• Google+: to categorize; auto generates tags based on what it thinks your post is most relevant to
  • Facebook: sort of a hashtag free zone – if your audience is very business-minded, follow Twitter rules; if it is community-oriented, follow Pinterest/Instagram rules

Check out these resources

  1. Hashtagify.me

Hashtagify.me provides a cross referencing tool for data you can use to analyze hashtags. When you type in a hashtag, you see other hashtags and a display of how popular each hashtag. This also provides a glimpse into what key influencers are using.

  1. RiteTag

This site provides a visual organization of hashtags into colored bars showing quick analysis at-a-glance. This allows you to see what is overused or saturated and what words would be good to boost your posts.

  1. Tagboard

The results pages on Tagboard show hash tagged posts from Twitter, Facebook, Instagram, Google+, and Pinterest.

  1. Twitalyzer

Twitalyzer helps you audit competitors and can tell you what hashtags they use most frequently. This can be really helpful in finding out how your niche’s influencers tweet.

  1. Tweepi.com

If you are looking for more twitter followers try this tool. Plug in your interests and industry key words and Tweepi can help identify followers and groups to grow your lists.


Summary Tips

  1. Plug in relevant keywords to your business and the audience you are trying to target. (If you are a local business, use the name of your Geo Address too).
  2. Keep it simple on most platforms, less is more when it comes to hashtags.
  3. Put your #hashtag in the end of the #sentence. That makes #reading the sentence #lessannoying.
  4. If your brand piggybacks on popular hashtags, you could increase your visibility and reach. They are great for tracking events and see what others are posting.
  5. Try some of the tools noted and see which the best is for you. Some offer free services and others provide price based packages.

Jodi Cross is a marketing strategist, writer, blogger and brand builder. For more information visit www.crossnm.com or jcross@crossm.com .

Source Information on trends referenced from Hubspot.

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The Power of Owning Your Choices

The Power of Owning Your Choices

As we cruise into holiday mode, there will be a plethora of choices to make including which gifts to buy, what parties to attend and which family members to visit. For some, the holidays are a joyous time but for others stress can overwhelm you and ruin the season. There may be underlying family struggles or hurt feelings lingering from your past.  There is good news; you hold the power to move forward within you by owning your choices.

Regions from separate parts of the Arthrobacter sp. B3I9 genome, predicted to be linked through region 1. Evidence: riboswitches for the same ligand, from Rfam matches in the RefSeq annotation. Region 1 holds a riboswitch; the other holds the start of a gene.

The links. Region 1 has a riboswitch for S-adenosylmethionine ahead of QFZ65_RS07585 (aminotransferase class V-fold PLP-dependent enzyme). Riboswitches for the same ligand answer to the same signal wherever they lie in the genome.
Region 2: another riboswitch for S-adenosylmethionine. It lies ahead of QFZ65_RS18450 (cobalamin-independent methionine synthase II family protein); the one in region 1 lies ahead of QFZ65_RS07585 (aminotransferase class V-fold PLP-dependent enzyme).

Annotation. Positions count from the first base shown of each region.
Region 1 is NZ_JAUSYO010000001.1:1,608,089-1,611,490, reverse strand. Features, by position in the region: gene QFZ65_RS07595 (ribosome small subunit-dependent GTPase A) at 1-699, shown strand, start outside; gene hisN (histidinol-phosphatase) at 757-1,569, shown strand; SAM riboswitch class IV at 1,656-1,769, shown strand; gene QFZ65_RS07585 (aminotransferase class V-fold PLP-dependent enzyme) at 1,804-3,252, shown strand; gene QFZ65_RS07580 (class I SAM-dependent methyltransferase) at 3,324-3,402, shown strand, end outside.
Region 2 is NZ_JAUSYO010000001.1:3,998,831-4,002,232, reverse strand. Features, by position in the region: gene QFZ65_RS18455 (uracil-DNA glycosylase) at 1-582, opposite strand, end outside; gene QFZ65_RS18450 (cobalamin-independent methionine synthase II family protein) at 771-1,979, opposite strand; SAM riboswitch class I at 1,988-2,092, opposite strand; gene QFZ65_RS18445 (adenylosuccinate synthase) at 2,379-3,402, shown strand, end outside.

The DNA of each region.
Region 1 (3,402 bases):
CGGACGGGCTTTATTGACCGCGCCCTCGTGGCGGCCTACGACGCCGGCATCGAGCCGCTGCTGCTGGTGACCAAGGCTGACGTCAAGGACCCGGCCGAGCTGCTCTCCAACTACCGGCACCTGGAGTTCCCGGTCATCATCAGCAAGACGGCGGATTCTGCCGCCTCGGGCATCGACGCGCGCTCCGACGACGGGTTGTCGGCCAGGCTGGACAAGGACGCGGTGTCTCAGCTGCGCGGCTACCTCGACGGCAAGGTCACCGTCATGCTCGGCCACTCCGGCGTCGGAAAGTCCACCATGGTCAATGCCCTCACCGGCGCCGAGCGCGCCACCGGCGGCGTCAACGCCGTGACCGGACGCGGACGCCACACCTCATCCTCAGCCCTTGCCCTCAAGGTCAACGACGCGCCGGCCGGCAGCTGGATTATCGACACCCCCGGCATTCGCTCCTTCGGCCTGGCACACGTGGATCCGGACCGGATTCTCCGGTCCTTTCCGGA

I recently watched a segment about a reunion at Alcatraz. Former prisoners and guards from the notorious prison came back for a visit and to share a meal. Admittedly, it was an odd segment but one of the prisoners said something very cathartic which caught my attention. He was talking about his story and how he ended up in Alcatraz. He robbed a bank and was locked up as a result of his crime. During his time in prison, he came to realize that he had chosen Alcatraz. He explained he had made a choice to rob a bank and the choice led him to being captured and then serving time to pay his debt to society, so in essence his own choice put him in Alcatraz. After his release, he never committed another crime again.  He had an awakening and owned up to his choices. The power of owning up to what he did released him. Conversely, another one of the inmates interviewed was now in his 80’s and had only turned his life around five years ago.  He turned away from his decades of crime and a life of wrecked personal relationships to start again.  

Our choices have short-term and long-term effects in our life. There are methods to head off negative choices which start by weighing your decisions carefully. Here are three simple steps to consider;